Taimar Ala, the director of the Environment Agency, says this is a perfect example of cooperation between the public and private sectors. “I’m delighted that companies aren’t backwards in coming forwards with innovative ideas of mutual benefit to both them and us,” he said.
The GPS collar was handed over on a symbolic day for the company: that on which the former Krimelte OÜ officially adopted its new name of the Wolf Group. Peeter Tohver, the Chairman of the Management, says cooperation is very important to the company since one of its green goals is to support projects that help protect the environment and boost the well-being of wild animals. The wolf is the national animal of Estonia and the symbol of the Wolf Group. As a pack animal, it is cooperative and highly intelligent, employing strategic thinking. “And those are the very qualities we value in our workers and teams,” Tohver added.
Timo Kark, the Head of the Wildlife Department at the Environment Agency, explains that wolves fitted with a GPS collar provide the agency’s experts on large predators with a valuable overview of the range of movement and territory of a pack. “Using that information makes it easier to collect data about what wolves get up to in the wild,” he said. “For example, it can tell us where they settle at night, what their preference is in regard to habitat and what animals they’re preying on. All of this means we also have a better chance of gathering samples from the animals.”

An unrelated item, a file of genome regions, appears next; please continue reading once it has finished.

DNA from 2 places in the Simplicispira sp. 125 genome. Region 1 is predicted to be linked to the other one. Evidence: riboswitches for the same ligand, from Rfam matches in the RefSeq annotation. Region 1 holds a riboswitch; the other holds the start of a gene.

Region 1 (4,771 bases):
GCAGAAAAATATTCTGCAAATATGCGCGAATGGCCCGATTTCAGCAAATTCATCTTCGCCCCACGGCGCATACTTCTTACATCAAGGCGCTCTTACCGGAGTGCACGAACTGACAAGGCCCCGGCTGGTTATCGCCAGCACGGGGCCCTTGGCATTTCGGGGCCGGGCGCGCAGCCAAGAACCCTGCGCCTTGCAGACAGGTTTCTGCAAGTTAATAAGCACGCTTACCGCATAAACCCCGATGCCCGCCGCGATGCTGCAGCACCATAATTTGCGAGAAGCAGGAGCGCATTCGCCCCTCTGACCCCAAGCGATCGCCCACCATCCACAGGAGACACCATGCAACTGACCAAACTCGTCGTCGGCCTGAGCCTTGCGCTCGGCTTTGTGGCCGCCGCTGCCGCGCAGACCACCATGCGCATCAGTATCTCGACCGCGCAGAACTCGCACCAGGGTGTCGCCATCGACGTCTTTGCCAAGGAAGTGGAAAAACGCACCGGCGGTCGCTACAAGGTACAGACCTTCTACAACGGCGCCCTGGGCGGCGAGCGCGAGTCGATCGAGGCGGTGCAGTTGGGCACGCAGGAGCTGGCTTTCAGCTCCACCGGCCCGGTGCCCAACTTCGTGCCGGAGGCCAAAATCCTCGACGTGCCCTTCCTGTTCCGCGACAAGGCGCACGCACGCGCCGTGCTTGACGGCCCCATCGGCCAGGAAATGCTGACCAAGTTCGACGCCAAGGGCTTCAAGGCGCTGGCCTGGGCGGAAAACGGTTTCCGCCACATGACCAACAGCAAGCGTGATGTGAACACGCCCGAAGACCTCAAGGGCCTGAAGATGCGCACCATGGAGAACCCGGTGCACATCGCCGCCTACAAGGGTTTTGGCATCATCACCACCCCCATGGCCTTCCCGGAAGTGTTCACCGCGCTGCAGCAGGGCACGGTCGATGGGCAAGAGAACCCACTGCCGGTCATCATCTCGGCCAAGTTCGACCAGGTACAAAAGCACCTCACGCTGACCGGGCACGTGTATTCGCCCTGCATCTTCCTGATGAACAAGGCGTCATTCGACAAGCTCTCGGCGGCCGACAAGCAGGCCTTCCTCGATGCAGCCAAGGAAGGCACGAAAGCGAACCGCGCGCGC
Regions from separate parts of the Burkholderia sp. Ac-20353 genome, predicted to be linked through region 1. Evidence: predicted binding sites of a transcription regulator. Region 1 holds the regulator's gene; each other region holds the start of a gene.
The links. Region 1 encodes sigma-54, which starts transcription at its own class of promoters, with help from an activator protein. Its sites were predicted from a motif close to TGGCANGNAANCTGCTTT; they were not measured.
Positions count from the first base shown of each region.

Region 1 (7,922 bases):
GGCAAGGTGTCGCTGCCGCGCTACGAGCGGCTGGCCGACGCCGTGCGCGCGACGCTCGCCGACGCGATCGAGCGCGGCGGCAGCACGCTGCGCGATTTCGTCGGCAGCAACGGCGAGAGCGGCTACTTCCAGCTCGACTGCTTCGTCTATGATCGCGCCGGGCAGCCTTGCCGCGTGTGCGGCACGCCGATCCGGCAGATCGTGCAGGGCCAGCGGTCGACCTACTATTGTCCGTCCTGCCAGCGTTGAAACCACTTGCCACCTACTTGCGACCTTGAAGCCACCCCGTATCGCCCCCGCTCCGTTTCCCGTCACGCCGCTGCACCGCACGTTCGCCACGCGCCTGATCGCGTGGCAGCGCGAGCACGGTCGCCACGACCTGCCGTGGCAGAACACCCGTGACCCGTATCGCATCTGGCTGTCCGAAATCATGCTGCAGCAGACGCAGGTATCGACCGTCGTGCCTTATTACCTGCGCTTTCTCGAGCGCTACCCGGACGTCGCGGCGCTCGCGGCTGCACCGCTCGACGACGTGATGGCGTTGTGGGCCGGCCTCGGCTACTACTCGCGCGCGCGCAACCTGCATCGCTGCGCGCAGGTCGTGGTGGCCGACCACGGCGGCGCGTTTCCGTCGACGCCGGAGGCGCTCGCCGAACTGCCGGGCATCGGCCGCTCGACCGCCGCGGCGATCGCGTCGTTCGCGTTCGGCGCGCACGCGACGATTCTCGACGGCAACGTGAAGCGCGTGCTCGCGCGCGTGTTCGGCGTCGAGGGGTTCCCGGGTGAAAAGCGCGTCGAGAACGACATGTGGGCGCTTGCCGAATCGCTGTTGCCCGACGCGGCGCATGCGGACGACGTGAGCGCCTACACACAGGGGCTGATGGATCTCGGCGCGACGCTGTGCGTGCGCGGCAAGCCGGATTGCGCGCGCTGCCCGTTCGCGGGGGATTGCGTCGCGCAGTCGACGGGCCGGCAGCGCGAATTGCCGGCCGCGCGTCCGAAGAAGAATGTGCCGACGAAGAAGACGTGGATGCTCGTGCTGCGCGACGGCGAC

Telemetric monitoring of wolves has been ongoing within the Environment Agency for the last 10 years. In that time, 20 wolves have been fitted with GPS collars enabling them to be tracked. Information is also obtained from hunting associations, cameras set up in the wild and the tracks made by the animals. Monitoring data on wolves and other wild animals, including information about their numbers, can be found on the Environmental Portal.